Leo Francisco with The Baby Green Sea Turtle Superstar (Chelonia mydas) Who loves a marine protected area? Sea turtles do! Research shows snow birds are not the only ones nesting in Florida. Scientists observed sea turtles spend most of their time breeding and feeding at the protected Dry Tortugas Beach and the protected areas of the Florida Keys. Sea turtles help maintain healthy seagrass beds and coral reefs, the key habitats for marine life. By supporting the balance of the marine food web, sea turtles facilitate nutrient cycling from water to land. The biggest threat to sea turtles is injury from fisheries and habitat degradation.Â To protect the sea turtles we need to 1) Reduce sea turtle interactions and mortalities in commercial fisheries, 2) Protect key habitat areas on land and in the water 3) Pass comprehensive legislation that establishes a system to protect and restore sea turtle populations.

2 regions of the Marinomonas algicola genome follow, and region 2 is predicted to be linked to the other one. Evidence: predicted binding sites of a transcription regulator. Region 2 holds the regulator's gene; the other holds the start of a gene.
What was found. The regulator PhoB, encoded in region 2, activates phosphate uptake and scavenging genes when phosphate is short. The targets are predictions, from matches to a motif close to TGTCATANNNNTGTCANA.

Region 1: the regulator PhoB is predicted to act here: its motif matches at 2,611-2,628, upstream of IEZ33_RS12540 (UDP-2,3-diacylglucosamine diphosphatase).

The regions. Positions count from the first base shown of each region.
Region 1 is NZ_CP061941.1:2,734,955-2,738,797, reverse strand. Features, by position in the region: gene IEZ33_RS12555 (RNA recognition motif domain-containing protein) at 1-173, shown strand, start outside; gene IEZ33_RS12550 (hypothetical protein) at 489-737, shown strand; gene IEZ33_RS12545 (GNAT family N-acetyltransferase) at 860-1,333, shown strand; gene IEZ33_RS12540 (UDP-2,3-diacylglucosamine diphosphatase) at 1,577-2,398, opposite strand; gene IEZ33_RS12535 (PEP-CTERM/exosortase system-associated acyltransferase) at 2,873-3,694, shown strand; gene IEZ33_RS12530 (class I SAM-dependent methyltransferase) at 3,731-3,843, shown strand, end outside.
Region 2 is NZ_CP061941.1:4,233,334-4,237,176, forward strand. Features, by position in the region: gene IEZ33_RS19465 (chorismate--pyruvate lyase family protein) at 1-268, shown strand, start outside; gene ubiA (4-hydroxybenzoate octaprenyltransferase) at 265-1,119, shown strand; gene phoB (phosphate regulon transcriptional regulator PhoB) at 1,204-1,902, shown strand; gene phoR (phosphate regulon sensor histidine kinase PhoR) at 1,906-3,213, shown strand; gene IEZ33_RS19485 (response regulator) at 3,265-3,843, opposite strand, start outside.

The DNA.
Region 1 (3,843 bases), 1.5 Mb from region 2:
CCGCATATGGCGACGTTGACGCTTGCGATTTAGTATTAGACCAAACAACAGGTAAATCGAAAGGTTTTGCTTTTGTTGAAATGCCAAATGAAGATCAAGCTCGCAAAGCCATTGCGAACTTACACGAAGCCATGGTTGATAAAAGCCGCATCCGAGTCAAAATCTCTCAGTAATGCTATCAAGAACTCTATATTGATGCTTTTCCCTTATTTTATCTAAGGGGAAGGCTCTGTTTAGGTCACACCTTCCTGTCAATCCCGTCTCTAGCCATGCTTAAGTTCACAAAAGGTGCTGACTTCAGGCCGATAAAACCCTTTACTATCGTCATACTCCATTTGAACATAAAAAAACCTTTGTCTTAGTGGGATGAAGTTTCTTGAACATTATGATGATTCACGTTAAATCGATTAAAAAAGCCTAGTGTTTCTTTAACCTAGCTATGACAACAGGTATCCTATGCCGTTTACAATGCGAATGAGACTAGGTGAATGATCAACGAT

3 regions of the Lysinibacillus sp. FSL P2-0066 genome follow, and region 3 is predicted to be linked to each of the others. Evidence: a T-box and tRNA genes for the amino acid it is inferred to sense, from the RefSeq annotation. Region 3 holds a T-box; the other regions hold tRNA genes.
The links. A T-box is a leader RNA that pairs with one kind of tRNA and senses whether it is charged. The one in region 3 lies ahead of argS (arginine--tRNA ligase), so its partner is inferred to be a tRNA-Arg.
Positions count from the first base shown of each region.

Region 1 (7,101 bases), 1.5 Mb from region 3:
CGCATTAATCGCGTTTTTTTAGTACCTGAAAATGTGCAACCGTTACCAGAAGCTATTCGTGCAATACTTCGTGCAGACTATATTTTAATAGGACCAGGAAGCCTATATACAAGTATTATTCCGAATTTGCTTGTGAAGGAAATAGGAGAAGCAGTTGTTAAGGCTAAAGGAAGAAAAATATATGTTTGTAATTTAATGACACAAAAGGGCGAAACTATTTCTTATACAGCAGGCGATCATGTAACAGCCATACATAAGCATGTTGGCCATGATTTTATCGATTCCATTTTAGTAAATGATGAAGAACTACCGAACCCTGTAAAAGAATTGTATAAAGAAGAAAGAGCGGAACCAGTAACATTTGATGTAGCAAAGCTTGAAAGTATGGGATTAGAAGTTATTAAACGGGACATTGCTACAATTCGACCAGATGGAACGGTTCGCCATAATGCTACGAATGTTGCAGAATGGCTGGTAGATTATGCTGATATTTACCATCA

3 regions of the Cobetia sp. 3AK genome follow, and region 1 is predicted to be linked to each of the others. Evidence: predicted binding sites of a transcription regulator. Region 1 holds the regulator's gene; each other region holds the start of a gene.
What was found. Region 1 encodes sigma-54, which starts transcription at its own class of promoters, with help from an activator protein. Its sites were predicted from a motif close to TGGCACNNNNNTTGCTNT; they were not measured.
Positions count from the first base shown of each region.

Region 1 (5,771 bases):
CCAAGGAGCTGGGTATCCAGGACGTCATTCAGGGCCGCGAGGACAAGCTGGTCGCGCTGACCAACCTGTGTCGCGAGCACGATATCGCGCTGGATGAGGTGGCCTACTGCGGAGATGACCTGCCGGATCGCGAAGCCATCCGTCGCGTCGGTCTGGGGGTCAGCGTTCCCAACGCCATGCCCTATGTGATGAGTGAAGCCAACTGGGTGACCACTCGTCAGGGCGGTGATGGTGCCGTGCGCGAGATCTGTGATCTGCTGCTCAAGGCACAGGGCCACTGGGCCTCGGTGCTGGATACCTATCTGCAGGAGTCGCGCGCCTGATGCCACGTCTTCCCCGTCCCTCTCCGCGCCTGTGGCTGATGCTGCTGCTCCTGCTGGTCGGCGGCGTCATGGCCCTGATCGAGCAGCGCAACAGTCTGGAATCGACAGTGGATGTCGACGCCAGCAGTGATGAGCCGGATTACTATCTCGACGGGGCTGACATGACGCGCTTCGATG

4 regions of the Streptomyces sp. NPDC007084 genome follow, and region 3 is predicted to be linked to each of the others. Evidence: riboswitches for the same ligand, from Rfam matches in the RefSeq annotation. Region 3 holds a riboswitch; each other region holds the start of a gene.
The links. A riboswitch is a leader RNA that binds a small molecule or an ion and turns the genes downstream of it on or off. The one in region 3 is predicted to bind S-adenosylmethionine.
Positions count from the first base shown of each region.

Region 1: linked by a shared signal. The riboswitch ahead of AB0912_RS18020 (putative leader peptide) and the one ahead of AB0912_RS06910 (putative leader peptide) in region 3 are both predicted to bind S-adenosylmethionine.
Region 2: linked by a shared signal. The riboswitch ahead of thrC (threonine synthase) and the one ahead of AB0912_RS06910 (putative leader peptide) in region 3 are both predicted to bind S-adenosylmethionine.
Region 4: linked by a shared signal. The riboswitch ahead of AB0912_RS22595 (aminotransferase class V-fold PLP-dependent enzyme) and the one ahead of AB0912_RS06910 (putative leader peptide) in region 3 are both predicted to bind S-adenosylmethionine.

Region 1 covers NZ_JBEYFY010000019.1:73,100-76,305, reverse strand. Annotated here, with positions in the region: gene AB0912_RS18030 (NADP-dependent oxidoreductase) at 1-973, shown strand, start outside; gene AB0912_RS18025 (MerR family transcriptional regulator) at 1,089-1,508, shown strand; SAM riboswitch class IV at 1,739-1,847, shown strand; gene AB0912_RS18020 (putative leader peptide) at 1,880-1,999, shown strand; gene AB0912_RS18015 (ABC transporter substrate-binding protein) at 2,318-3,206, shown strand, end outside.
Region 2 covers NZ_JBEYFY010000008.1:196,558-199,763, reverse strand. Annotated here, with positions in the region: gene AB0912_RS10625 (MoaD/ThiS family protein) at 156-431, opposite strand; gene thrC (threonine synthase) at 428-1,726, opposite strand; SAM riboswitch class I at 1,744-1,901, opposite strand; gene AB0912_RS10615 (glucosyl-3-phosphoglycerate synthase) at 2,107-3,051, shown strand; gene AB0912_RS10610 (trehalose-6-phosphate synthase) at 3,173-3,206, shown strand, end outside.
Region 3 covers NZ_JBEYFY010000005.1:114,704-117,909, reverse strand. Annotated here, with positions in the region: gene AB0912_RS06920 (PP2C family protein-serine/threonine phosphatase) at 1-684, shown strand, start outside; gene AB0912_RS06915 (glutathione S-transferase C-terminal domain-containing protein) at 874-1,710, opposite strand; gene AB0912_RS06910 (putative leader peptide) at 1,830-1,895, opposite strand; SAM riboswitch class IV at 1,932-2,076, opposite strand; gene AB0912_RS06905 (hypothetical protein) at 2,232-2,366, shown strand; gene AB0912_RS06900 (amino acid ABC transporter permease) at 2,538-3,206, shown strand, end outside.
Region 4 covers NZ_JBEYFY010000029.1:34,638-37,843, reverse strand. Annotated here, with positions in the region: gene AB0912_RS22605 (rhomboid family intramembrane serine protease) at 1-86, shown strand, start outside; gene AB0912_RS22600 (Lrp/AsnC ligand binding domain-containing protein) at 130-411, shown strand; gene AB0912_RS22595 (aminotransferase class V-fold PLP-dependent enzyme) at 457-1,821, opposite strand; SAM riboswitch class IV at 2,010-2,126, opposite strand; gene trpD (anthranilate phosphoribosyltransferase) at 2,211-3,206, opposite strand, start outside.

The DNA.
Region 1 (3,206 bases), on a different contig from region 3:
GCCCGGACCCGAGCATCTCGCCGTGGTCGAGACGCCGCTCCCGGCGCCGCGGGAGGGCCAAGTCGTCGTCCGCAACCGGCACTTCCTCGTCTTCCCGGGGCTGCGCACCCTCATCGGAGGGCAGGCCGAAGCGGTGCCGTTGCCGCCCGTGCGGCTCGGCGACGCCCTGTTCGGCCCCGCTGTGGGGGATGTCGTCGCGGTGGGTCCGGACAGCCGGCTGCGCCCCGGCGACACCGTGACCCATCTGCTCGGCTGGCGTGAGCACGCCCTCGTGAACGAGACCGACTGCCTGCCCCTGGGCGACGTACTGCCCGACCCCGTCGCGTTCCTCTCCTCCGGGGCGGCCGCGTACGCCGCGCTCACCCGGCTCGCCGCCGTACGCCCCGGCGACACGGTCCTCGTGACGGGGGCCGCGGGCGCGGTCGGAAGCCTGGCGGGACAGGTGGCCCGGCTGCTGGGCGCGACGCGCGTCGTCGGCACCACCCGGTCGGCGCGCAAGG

Models: Kayla Wilson is a PhD student at the Scripps Institution of Oceanography whose research focuses on drug discovery from San Diego marine sponges. As part of her research, she spends a lot of time scuba diving in southern California, where she has seen first-hand just how quickly the marine ecosystem can be affected by warming waters, pollution, and pathogens. She hopes that by discovering new medicines from the ocean, she can help people realize that the ocean has so many incredible resources to offer humanity. https://scripps.ucsd.edu/news/scripps-student-spotlight-kayla-wilson Dr. Roslyn Fraser Schoen is a sociologist who studies development in rural Bangladesh. “Where I work in rural Bangladesh, everyone talks about climate change because it affects so many aspects of their lives. The most obvious is probably river erosion due to intensified wet-dry cycles and up-river dams. I would love to see people in developed countries think more about how our emissions affect people who survive on the land so we can do better for their children as much as our own.” https://www.roslynschoen.com Leo, Theresa, Sophia & Gaby Francisco Jenessa Goodman Linden Kempthorne Marisa and Reya Holmes Troyano Natalie & Reinhard Michael Matthew Silverman is a San Diego based attorney who is passionate about the outdoors and environmental issues. He has experienced the warming oceans surfing of Southern California and the destruction caused by hurricane Sandy and other extreme weather patterns on the east coast. He would like to see the US Government shift its priorities to being a leader in the fight against global warming. Dr. Teresa Love is a tourism educator. She believes that travelers, tourism organizations and government entities need to work together towards meeting the Sustainable Development Goals as outlined by the United Nations, including Climate Action. Specifically, care needs to be taken to lower our carbon footprint and preserve natural attractions so they can be enjoyed by future generations of travelers. https://www.unwto.org/tourism4sdgs Sam Clements is a staff scientist at Scripps Institute of Oceanography studying coral reef ecology in the tropics as well as local effects of global warming and ocean acidification in the nearshore environment here at Scripps. Jessica Ling Findley is an Encinitas based artist and surfer with a focus on social practice and environmental advocacy. She has been connecting with many scientists who are studying the effects of climate change on our marine ecosystems at Scripps Institute of Oceanography and witnessed the degradation of the reefs first hand in Cairns, Australia. She believes we have to look at the scientific facts and take positive action in every industry and sector to sustain the health of our planet and humanity. Octopus cyanea https://en.wikipedia.org/wiki/Octopus_cyanea https://journals.plos.org/plosone/article?id=10.1371/journal.pone.0129075 https://news.mongabay.com/2017/11/fish-vs-forests-madagascars-marine-conservation-boom/ https://cases.open.ubc.ca/octopus-fishery-management-in-madagascar/ https://www.un.org/sustainabledevelopment/oceans/ https://www.youtube.com/watch?v=0nlm-Pp6g64 Green Sea Turtles https://oceana.org/sites/default/files/reports/Why_Healthy_Oceans_Need_Sea_Turtles.pdf https://californiampas.org/archives/portfolio-item/threatened-green-sea-turtles-nest-in-protected-areas Blacksmith Fish http://friendsoflajollashores.com/marinelife/blacksmith/# http://www.aquariumofpacific.org/onlinelearningcenter/species/blacksmith Ed Parnell, Associate Research Oceanographer, Integrative Oceanography Division, Scripps Institution of Oceanography Pacific Sea Otter https://www.projectseagrass.org/seagrass https://www.seaottersavvy.org/ecosystem-superheroes https://en.wikipedia.org/wiki/Sea_otter